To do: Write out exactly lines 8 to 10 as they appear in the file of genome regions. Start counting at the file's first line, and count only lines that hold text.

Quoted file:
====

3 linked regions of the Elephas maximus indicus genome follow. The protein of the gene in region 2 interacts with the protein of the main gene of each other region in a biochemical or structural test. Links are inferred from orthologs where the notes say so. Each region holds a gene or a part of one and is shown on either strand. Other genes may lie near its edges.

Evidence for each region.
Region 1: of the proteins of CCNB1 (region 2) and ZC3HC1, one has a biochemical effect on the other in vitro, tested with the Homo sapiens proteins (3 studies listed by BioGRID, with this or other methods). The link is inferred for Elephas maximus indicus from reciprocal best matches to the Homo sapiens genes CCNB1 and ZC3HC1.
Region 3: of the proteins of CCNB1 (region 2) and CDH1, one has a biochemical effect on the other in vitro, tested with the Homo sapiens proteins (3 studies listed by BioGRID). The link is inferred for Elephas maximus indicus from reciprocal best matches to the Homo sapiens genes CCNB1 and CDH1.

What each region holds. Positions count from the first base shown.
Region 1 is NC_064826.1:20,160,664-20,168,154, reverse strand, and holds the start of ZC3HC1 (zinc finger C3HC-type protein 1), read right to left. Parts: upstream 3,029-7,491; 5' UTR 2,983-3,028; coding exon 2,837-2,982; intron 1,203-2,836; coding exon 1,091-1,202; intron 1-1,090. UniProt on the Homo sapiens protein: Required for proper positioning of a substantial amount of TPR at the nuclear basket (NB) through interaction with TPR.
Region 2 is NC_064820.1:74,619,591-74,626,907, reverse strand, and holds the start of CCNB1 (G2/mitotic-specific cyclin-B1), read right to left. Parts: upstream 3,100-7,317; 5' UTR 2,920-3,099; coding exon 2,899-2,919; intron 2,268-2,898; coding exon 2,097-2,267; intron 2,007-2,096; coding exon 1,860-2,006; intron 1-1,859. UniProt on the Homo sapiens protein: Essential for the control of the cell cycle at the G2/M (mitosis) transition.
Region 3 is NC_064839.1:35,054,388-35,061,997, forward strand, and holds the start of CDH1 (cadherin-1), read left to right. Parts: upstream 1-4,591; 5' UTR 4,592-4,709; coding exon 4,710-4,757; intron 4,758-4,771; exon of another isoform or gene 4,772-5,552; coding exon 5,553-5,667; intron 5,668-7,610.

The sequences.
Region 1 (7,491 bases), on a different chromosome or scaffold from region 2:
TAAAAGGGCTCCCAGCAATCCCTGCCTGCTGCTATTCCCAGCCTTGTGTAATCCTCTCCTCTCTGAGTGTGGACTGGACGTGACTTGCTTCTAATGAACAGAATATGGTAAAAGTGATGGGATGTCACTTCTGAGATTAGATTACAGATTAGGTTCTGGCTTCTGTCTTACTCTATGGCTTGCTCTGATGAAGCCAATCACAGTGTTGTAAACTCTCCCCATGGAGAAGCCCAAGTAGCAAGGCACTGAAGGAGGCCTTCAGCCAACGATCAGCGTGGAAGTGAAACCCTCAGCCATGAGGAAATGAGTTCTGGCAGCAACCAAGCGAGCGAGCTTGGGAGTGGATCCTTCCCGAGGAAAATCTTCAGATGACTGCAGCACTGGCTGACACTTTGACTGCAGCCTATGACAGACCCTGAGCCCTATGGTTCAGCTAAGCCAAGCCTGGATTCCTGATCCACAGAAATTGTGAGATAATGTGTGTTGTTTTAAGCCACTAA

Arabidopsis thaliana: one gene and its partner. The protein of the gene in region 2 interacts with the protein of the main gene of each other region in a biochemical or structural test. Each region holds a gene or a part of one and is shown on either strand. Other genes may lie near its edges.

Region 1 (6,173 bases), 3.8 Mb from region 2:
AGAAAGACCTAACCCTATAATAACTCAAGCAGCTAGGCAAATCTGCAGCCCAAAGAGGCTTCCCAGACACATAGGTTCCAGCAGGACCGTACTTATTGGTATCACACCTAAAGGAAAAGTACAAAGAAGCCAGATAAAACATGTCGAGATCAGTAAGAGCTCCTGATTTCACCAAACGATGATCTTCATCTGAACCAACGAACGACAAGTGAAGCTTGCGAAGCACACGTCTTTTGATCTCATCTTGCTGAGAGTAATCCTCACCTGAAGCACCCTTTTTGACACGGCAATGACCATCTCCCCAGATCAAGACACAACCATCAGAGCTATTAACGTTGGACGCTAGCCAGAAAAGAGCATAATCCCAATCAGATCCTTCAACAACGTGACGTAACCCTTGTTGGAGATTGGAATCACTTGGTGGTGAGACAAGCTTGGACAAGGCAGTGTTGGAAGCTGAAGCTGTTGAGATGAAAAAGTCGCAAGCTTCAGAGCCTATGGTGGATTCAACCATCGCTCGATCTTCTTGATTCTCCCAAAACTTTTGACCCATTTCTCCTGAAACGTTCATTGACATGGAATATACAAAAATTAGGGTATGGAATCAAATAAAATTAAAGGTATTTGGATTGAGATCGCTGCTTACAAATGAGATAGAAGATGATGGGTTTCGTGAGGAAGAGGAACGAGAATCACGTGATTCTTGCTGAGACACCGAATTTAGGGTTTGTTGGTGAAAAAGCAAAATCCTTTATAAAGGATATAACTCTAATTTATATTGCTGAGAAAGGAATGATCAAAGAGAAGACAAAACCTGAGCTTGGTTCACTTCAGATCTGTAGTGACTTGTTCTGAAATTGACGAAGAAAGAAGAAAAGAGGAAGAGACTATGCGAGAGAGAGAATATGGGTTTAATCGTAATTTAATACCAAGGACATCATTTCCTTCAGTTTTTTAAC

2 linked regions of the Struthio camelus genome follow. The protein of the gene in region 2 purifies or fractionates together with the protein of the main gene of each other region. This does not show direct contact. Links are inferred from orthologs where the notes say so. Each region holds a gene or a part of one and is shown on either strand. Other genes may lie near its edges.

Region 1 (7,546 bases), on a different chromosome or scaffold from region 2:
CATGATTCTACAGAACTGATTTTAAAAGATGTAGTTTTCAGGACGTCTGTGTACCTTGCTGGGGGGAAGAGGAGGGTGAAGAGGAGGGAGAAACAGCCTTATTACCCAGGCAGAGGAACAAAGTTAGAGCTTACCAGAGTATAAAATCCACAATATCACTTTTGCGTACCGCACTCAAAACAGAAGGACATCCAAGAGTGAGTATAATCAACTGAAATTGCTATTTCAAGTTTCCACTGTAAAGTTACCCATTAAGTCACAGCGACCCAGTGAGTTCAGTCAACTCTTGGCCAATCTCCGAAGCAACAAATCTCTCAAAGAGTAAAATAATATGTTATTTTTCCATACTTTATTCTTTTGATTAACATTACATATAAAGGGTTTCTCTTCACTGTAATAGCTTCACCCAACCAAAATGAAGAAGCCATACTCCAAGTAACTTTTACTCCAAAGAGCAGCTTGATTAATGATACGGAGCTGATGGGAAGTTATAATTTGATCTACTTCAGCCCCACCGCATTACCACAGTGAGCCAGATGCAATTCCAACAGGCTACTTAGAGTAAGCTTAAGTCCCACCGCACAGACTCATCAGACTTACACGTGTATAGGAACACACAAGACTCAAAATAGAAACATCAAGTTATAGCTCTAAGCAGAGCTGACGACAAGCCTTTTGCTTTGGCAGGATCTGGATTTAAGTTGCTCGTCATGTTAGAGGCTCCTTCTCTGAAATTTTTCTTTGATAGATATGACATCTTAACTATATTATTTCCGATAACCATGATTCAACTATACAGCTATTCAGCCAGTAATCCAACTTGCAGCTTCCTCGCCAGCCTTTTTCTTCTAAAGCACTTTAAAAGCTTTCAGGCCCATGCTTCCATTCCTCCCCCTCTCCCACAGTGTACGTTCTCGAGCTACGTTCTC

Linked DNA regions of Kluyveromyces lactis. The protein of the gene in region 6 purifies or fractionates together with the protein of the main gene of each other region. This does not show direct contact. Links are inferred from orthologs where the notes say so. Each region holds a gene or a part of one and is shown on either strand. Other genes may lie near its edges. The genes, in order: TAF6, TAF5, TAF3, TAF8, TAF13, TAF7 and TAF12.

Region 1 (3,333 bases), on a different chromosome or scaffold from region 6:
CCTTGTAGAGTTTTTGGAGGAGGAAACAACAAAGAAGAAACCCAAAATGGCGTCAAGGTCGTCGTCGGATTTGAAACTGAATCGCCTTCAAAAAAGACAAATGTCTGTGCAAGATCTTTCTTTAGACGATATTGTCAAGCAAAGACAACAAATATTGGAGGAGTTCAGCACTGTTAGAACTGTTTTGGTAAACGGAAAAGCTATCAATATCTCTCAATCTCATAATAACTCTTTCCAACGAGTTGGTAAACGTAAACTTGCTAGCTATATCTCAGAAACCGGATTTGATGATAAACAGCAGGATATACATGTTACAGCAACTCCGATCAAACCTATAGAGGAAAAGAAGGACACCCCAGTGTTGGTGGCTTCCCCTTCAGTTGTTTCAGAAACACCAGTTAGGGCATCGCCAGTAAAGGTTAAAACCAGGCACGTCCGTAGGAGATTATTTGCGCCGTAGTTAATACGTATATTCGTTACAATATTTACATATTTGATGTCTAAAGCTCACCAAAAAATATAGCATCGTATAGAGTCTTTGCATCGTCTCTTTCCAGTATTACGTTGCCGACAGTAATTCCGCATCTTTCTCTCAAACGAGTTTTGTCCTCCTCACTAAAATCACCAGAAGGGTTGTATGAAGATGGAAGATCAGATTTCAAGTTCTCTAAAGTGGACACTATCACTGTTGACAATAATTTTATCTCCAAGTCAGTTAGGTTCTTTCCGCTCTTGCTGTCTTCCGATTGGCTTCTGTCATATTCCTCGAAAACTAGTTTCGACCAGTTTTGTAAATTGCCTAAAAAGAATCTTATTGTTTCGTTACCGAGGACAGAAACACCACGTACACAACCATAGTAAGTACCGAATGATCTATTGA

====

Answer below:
Region 3 is NC_064839.1:35,054,388-35,061,997, forward strand, and holds the start of CDH1 (cadherin-1), read left to right. Parts: upstream 1-4,591; 5' UTR 4,592-4,709; coding exon 4,710-4,757; intron 4,758-4,771; exon of another isoform or gene 4,772-5,552; coding exon 5,553-5,667; intron 5,668-7,610.

The sequences.
Region 1 (7,491 bases), on a different chromosome or scaffold from region 2: